Jonathan Cape, 2016
By Mary M Talbot and Bryan Talbot
Ever since I read the beautiful The Tale of One Bad Rat, an inspired story of child abuse and Beatrix Potter, I’ve followed Bryan Talbot’s work closely and been consistently taken aback by his knack for changing style and defying expectations. The Red Virgin and the Vision of Utopia perhaps bucks that trend by being the third collaboration with equally prolific spouse Mary M Talbot, and in terms of style, subject matter and format is sort of a spiritual successor to 2012’s award-winning study of Lucia Joyce, Dotter of Her Father’s Eye, and 2014’s Sally Heathcote: Suffragette.
And dammit, I’ve begun a review of a graphic novel chronicling the exploits of revolutionary feminist Louise Michel by focussing on the male half of the creative duo. Sigh. Regardless of why or how this book has piqued your interest, I can say that The Red Virgin is possibly the Talbots’ most confident collaboration yet. This is one of those rare joint efforts to achieve that level of synergy between image and word usually only attained by lonesome creators handling every element of the process. It’s difficult to imagine where each talent’s contributions begin and end, and quite frankly I’m happier not knowing.
Named “the red virgin of Montmartre”, Louise Michel was feminist, anarchist, teacher and poet who defied the Prussians during the Siege of Paris, and joined the radical socialist and revolutionary Paris Commune in 1871. Later in life, Michel was deported to a penal colony in New Caledonia, where she befriended the native Kanaks and once again proved herself as a foreword thinker and a defender of the oppressed.
The Red Virgin merges fact with fiction, and in this case nineteenth-century utopian science fiction, with Mary’s academic background and Bryan’s decades of experience in visual storytelling merging to create a multilayered narrative that is both comprehensive and whimsical. Sally Heathcote: Suffragette made striking use of orange in an otherwise monochrome world; here The Red Virgin uses red as its recurring motif, implemented to stunning effect in the book’s numerous Parisian battles.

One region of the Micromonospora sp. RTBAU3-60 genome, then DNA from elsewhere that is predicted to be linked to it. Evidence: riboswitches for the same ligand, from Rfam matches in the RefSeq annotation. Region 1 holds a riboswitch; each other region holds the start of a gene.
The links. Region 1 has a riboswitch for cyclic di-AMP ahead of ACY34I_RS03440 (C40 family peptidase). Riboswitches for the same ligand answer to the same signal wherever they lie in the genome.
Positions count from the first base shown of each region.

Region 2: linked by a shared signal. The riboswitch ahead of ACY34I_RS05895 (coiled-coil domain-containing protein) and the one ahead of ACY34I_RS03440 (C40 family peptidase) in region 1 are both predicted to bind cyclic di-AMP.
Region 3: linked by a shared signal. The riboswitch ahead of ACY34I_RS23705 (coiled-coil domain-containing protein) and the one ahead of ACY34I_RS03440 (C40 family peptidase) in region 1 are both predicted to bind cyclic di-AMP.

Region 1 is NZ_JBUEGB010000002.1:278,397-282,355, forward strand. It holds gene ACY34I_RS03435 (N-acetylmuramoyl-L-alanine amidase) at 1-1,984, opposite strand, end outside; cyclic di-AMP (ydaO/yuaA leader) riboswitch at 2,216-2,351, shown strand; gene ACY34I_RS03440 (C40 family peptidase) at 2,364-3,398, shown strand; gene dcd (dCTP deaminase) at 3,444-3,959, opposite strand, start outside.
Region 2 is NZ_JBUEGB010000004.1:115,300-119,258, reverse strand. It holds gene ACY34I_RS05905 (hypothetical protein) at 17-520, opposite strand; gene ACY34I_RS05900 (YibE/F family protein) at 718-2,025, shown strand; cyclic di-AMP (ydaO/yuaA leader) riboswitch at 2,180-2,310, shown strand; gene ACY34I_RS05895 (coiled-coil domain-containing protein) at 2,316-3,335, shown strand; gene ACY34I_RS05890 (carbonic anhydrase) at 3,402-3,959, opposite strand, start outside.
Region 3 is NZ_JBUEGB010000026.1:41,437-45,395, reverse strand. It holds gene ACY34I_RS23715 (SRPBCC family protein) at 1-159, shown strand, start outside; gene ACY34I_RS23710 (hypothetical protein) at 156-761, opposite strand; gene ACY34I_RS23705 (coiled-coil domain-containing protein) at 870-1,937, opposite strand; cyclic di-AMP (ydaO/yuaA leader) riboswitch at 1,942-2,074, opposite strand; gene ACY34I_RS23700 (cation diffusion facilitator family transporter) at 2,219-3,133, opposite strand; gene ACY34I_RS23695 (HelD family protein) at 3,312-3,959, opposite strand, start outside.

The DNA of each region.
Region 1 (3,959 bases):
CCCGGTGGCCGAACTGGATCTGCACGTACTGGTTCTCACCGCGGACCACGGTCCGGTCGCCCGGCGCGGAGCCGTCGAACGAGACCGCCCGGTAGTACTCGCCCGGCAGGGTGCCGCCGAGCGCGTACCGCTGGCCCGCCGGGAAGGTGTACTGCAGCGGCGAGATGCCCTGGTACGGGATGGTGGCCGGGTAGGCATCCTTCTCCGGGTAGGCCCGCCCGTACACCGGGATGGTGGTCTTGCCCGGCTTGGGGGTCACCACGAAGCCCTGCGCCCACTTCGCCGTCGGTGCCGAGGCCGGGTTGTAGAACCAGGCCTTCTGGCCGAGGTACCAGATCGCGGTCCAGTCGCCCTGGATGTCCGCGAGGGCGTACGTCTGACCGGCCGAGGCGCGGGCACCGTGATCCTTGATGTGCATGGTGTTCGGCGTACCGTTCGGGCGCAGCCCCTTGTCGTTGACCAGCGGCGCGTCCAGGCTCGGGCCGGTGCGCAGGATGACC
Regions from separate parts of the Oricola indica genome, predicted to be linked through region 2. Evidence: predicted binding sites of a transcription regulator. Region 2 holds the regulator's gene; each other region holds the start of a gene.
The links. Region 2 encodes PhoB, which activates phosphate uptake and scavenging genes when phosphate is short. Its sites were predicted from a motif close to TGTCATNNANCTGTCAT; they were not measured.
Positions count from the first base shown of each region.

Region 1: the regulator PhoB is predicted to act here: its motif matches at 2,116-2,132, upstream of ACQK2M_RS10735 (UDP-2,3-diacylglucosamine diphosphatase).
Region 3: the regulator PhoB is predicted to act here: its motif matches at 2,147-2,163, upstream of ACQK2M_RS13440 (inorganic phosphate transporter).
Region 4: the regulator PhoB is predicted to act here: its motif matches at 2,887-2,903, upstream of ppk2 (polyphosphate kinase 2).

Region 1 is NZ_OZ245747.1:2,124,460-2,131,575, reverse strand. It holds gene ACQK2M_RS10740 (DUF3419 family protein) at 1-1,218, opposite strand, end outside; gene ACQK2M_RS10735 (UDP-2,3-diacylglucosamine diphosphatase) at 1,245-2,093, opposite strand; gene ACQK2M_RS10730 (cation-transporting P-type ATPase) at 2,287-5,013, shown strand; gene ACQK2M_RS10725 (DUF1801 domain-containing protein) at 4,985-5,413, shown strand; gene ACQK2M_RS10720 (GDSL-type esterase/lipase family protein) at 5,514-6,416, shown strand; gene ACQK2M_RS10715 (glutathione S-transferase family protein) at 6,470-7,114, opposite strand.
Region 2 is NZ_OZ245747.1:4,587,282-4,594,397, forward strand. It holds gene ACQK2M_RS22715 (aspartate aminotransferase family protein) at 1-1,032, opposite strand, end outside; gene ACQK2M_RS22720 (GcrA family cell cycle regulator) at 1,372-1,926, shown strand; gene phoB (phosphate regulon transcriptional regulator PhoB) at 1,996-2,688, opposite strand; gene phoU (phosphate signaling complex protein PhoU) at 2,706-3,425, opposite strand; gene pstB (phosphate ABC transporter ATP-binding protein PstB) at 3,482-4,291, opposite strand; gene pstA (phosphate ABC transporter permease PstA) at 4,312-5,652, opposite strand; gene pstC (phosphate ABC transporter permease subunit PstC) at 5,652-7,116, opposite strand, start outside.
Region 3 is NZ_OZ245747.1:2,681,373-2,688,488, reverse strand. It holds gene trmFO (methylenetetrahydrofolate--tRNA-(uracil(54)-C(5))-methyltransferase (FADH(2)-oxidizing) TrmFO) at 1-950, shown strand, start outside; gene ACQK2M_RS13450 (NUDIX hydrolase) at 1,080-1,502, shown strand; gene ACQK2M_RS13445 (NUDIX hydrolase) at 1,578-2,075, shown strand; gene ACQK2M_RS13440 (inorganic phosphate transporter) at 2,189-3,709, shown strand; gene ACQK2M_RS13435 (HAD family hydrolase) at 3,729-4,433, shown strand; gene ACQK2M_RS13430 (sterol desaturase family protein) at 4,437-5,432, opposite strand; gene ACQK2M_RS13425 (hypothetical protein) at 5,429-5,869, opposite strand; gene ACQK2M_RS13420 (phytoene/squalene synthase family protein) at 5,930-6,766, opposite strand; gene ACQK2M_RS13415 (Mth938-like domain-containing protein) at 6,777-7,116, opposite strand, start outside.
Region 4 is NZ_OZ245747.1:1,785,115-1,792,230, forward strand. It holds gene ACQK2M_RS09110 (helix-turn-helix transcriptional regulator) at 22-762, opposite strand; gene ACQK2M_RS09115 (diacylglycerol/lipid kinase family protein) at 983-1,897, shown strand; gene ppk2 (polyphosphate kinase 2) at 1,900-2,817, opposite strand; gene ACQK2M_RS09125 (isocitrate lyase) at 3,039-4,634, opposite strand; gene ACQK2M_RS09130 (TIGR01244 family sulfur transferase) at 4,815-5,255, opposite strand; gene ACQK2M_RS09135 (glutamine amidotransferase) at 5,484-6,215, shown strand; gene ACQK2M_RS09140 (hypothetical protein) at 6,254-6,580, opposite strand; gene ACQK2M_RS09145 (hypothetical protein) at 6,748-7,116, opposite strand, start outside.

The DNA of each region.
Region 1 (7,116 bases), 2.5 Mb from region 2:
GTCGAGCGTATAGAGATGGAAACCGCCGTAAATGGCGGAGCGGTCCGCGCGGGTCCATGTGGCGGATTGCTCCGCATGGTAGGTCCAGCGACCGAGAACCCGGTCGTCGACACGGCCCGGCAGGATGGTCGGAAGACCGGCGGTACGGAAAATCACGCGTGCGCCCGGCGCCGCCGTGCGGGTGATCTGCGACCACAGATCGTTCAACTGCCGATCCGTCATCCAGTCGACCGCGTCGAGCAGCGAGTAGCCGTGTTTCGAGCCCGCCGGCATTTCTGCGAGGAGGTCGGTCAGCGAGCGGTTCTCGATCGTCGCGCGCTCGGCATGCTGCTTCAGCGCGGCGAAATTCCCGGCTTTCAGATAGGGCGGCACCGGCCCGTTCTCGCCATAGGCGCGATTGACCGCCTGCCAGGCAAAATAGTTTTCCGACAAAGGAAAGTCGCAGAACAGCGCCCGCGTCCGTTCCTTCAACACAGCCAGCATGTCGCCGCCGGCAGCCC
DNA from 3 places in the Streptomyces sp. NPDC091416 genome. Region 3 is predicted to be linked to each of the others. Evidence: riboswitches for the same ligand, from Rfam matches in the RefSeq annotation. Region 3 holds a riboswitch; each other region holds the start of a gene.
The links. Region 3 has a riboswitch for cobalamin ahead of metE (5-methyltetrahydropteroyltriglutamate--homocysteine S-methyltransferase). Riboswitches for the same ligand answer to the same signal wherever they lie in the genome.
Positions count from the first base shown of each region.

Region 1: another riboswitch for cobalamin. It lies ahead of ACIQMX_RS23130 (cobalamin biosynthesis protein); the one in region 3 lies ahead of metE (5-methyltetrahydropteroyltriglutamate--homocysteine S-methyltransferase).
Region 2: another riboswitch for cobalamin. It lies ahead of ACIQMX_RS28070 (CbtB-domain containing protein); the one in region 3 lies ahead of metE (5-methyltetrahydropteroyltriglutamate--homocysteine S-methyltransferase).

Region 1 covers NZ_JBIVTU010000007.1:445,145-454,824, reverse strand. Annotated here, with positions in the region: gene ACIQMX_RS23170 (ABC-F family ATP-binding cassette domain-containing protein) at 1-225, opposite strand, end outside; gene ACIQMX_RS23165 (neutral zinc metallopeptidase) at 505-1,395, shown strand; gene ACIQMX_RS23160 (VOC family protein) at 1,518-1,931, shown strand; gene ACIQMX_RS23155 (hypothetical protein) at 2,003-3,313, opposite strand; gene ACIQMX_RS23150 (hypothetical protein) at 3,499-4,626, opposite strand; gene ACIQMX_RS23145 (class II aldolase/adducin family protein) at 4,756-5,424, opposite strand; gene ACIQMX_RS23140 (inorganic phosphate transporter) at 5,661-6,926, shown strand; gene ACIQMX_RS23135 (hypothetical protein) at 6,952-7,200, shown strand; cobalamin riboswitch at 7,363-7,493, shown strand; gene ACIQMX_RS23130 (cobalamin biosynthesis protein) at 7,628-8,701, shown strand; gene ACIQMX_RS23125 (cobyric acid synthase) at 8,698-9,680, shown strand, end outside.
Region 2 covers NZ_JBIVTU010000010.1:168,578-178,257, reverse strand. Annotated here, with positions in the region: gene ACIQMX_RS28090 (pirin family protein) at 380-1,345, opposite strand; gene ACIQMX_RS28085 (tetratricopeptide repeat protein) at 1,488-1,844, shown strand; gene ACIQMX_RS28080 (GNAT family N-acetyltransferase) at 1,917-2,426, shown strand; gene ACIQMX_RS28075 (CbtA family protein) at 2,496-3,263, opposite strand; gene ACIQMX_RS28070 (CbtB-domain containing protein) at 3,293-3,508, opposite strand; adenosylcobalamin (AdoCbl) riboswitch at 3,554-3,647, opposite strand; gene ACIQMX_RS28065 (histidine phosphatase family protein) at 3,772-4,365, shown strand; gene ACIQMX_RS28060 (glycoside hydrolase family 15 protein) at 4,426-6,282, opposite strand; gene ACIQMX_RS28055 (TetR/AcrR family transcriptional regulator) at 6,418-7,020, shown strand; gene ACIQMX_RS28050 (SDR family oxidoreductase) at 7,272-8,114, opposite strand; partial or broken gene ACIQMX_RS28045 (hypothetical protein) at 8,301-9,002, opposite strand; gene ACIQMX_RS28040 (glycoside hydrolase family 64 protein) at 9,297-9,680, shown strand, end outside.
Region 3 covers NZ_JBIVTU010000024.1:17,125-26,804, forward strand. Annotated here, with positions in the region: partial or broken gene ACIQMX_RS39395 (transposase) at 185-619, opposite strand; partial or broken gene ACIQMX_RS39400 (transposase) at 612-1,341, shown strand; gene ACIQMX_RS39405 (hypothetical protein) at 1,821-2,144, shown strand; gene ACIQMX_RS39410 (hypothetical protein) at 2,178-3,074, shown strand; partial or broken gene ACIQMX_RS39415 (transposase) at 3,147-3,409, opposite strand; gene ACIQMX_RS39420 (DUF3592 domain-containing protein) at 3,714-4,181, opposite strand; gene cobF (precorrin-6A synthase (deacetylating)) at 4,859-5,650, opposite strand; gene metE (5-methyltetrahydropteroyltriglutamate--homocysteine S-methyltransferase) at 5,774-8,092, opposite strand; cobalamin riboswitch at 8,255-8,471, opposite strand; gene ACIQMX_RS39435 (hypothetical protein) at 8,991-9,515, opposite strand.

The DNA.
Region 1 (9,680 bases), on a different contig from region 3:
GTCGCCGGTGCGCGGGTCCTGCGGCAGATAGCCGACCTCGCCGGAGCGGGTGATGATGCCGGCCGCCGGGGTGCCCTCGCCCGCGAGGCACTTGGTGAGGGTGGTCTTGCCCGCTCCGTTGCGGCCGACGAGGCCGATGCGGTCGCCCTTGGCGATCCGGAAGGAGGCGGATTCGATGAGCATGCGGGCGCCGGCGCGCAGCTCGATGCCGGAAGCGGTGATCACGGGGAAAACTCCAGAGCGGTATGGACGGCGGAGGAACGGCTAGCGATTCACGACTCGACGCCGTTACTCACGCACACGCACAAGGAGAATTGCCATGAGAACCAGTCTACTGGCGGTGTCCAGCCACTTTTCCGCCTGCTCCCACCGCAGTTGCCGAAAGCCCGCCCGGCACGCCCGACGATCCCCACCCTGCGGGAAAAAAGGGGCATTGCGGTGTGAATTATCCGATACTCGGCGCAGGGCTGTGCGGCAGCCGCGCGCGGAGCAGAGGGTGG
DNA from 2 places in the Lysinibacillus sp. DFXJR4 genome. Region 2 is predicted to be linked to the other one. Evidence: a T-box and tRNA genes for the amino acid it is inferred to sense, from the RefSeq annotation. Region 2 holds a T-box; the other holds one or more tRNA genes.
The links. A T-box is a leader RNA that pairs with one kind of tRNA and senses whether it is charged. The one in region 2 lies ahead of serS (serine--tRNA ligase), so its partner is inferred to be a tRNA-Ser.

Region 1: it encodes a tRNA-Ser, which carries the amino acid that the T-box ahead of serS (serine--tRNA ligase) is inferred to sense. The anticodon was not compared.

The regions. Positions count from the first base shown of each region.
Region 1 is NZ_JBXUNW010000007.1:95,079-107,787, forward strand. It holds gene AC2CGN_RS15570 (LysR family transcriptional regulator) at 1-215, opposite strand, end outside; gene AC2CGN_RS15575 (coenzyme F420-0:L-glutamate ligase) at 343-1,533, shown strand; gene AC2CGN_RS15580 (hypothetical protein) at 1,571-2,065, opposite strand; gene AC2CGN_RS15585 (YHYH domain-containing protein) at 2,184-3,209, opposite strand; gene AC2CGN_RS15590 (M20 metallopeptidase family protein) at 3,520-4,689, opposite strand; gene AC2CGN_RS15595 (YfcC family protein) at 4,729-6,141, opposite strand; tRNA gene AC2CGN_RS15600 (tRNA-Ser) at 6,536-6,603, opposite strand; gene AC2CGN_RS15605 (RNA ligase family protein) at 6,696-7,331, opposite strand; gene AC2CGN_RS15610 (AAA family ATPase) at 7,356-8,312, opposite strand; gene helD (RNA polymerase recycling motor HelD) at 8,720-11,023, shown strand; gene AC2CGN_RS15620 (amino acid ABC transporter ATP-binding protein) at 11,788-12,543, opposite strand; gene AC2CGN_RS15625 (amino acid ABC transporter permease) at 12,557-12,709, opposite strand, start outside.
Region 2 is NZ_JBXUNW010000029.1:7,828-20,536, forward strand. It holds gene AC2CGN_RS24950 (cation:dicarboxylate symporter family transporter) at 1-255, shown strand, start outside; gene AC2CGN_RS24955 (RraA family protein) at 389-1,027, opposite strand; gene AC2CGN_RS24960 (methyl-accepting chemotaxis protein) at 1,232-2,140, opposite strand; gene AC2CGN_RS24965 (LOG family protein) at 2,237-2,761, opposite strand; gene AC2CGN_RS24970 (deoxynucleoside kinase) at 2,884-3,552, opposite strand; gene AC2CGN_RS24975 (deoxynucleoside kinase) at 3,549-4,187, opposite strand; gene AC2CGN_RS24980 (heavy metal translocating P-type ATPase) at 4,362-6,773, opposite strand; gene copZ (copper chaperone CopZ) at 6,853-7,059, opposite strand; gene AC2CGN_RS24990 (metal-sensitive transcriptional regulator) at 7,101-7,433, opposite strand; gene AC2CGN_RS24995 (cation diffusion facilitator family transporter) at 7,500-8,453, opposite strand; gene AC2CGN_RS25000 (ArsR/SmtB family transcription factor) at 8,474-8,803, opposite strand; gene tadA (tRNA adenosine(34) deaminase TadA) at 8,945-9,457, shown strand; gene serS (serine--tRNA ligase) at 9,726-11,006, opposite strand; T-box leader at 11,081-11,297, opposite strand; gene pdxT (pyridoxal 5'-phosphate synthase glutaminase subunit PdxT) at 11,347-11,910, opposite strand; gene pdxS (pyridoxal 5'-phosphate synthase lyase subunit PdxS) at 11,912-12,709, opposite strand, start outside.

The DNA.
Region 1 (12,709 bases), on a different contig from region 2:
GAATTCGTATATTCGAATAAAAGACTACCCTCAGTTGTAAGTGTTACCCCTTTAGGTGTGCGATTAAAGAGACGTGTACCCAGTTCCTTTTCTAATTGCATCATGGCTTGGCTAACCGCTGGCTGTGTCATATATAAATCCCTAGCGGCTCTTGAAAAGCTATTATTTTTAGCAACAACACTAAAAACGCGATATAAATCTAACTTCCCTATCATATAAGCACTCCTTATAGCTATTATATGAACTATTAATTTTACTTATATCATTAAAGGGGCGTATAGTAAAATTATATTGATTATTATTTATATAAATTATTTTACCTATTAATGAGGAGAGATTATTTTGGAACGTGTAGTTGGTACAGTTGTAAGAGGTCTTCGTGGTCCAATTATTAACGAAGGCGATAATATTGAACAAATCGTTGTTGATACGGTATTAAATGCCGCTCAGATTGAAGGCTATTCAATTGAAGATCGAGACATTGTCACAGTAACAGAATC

The book also makes use of a clever frame story set in 1905, with two characters (one is another feminist icon, the writer Charlotte Perkins Gilman) recounting the grim historical events surrounding Michel and their own encounters with her. Their enthusiasm for utopian science fiction, and social progress driven by technological innovation, both lend Michel’s struggle and legacy far greater context.
This frame story was by far my favourite part of the book, even if it did occasionally teeter on a Forest Gump approach to historical depiction, in which those living in the past seem able to pinpoint future cultural icons with uncanny accuracy. But when these references later give way to literary flights of fantasy, such as Michel envisioning a colossal squid leaping from the pages of Jules Verne, or a retro-futuristic rendering of London inspired by the works of H.G. Wells, they lift the book’s more sombre scenes with a sense of joy and optimism that never feels anything less than sincere.
I guess it’s this sincerity that for me really tied the book together and made it such a rewarding read. In less capable hands, The Red Virgin and the Vision of Utopia could have been an awkward, overly worthy and didactic affair. As with their past collaborations, the Talbots have instead celebrated Michel’s achievements with a lightness of touch (for the medium at least, and I hate to have to write that) that is no less profound. The opening and closing pages, which I won’t spoil, are simply masterful.
The Red Virgin and the Vision of Utopia is available May 5th, and is published in the UK by Jonathan Cape.